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Straight talk about nail-gun safety.

Cincinnati, OH: U.S. Department of Health and Human Services, Public Health Service, Centers for Disease Control and Prevention, National Institute for Occupational Safety and Health, DHHS (NIOSH) Publication No. 2013-149, 2013 May; :1-9
This publication provides the following nail gun safety tips in a comic book format. Nail Gun Trigger Safety: 1. Removing the safety tip spring or disabling any safety device increases the risk of injury. OSHA prohibits doing these things. 2. Use the "single shot" trigger (also called full sequential trigger) when possible. 3. Ask your employer for nail gun safety training if you are a new user. OSHA requires this training. Ask how the different triggers and safety devices work. 4. Know what type of trigger you are using before you start working. Nail Gun Use: 1. Hold and carry the nail gun with your Finger OFF the trigger. 2. Keep co-workers out of your line of fire. 3. Clear a nail jam after you disconnect the hose. 4. Shoot the bottom nail first when fastening a stud to a plate. 5. Know where the studs or joists are when shooting plywood or OSB. 6. Keep your free hand, not holding the gun, as far from the nailing location as possible (12 inches or more is best). 7. Use extra care when toe nailing, nailing in tight spaces, from a ladder, or with the gun above your head. 8. Allow space for nail gun recoil ("kickback") and don't try to stop or fight this recoil. 9. Use your dominant hand to operate a nail gun. 10. Always wear eye protection, hard hat, safety shoes, hearing protection as required by OSHA. 11. Never horseplay or fool around with nail guns. 12. Seek medical treatment immediately if injured with a nail gun. 13. Work only as fast as you can safely control the nail gun. Resist pressure to work faster. Lumber & Building Materials: 1. Check lumber for knots, nails, straps, or other things that can cause a nail ricochet or deflection. 2. Only use a hammer, palm nailer or positive placement teco nailer for fastening metal straps or other connectors. 3. Use extra care with warped or twisted lumber. 4. Good planning of material storage and layout can save more job time than the choice of trigger. Compressors/Hoses: 1. Check your nail air hose, hose fittings, and compressor to make sure they work properly. Use only tools and equipment that work properly. 2. Make sure your air pressure is in the recommended range, usually 80 to 120 psi. 3. Nail guns should be lubricated on a regular basis. 4. Don't lift, lower, or carry your nail gun by the air hose. 5. Disconnect the air hose when clearing a nail jam or doing any maintenance on the nail gun.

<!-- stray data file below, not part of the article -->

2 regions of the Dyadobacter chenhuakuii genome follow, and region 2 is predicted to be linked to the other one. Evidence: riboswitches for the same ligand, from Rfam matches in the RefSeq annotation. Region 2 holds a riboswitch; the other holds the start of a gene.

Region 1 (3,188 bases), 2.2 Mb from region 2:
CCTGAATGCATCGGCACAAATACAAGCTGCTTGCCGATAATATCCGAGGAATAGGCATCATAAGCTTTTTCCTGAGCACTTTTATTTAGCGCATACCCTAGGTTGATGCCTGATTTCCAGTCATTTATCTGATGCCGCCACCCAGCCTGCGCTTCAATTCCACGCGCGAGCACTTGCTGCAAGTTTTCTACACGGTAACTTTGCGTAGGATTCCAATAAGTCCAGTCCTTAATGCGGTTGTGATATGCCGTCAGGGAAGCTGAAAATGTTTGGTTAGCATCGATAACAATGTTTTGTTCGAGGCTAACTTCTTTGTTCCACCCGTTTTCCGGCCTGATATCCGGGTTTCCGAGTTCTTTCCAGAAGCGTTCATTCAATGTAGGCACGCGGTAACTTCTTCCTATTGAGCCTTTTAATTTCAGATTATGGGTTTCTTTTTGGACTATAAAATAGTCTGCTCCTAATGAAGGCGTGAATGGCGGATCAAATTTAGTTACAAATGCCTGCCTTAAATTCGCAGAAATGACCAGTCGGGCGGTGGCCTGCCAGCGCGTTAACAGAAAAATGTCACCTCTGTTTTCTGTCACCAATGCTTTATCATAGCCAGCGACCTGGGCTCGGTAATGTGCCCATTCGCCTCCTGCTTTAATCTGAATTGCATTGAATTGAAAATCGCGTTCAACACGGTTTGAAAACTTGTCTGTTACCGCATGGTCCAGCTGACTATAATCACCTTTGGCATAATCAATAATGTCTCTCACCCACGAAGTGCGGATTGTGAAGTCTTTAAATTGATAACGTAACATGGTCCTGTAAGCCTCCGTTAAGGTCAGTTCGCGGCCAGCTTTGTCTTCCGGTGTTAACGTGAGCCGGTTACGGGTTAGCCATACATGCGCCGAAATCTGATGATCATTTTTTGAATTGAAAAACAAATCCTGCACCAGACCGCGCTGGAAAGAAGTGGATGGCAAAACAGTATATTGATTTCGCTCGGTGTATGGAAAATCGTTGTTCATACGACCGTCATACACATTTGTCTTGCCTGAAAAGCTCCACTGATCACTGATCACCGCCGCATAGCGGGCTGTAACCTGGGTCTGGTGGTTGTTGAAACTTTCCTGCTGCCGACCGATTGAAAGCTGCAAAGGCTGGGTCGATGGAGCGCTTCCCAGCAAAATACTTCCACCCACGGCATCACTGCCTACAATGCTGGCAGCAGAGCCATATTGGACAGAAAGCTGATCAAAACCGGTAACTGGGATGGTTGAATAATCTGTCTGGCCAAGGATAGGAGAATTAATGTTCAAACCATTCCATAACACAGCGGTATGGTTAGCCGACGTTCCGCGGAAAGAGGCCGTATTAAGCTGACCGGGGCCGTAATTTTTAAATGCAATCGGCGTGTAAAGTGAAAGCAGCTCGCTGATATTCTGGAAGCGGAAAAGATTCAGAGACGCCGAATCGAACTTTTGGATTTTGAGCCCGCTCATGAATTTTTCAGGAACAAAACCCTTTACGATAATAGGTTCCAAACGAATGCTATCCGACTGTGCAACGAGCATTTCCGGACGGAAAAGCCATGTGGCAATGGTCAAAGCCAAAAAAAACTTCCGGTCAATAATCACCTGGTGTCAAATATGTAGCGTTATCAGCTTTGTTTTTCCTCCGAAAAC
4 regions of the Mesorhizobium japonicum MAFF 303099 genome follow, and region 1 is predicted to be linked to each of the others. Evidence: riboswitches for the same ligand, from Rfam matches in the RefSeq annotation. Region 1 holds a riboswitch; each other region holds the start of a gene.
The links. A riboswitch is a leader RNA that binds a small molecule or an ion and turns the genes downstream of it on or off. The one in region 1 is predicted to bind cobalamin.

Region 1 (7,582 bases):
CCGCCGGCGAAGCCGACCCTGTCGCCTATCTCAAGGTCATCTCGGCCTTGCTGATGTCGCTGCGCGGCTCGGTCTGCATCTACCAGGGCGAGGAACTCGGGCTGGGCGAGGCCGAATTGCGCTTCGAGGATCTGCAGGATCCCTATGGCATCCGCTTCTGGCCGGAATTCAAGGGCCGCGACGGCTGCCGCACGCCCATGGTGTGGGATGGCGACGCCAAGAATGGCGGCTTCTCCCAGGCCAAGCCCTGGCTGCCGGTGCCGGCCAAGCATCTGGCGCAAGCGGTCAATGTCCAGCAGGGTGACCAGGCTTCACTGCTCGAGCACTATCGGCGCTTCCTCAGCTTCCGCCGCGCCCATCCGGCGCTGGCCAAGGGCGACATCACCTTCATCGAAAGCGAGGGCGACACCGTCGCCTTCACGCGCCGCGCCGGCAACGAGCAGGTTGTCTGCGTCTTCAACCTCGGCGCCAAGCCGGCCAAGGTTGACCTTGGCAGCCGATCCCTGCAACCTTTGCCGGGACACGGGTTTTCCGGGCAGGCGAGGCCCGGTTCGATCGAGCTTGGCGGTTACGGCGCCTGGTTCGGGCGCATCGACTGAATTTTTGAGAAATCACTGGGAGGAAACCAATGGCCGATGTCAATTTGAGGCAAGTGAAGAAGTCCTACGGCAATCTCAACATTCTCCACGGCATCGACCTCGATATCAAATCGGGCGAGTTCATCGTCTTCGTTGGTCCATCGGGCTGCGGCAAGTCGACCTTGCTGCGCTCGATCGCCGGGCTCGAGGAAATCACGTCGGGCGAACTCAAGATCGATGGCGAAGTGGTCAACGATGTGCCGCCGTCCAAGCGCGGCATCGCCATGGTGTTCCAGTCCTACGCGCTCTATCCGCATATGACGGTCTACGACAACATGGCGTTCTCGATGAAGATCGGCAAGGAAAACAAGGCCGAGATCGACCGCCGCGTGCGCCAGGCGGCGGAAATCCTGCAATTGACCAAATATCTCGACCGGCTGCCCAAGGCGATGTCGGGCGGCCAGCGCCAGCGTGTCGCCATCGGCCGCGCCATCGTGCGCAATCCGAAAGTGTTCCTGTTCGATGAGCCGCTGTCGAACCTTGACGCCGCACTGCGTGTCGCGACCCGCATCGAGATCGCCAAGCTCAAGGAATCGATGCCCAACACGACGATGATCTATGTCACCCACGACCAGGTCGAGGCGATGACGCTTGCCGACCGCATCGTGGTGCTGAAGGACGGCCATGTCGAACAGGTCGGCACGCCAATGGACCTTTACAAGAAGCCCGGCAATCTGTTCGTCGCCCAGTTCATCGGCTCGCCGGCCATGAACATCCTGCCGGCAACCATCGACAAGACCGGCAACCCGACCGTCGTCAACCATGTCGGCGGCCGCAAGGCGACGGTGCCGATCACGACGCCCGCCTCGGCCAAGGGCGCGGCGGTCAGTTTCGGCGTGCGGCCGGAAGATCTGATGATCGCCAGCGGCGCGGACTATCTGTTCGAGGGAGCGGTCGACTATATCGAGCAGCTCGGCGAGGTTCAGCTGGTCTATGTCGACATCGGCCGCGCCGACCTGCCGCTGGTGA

Power-tools; Pneumatic-equipment; Pneumatic-tools; Hand-tools; Hand-injuries; Training; Injuries; Injury-prevention; Accident-potential; Accident-prevention; Accidents; Traumatic-injuries; Construction-industry; Construction-workers
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DHHS (NIOSH) Publication No. 2013-149; B20130612
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National Institute for Occupational Safety and Health
Page last reviewed: September 2, 2020
Content source: National Institute for Occupational Safety and Health Education and Information Division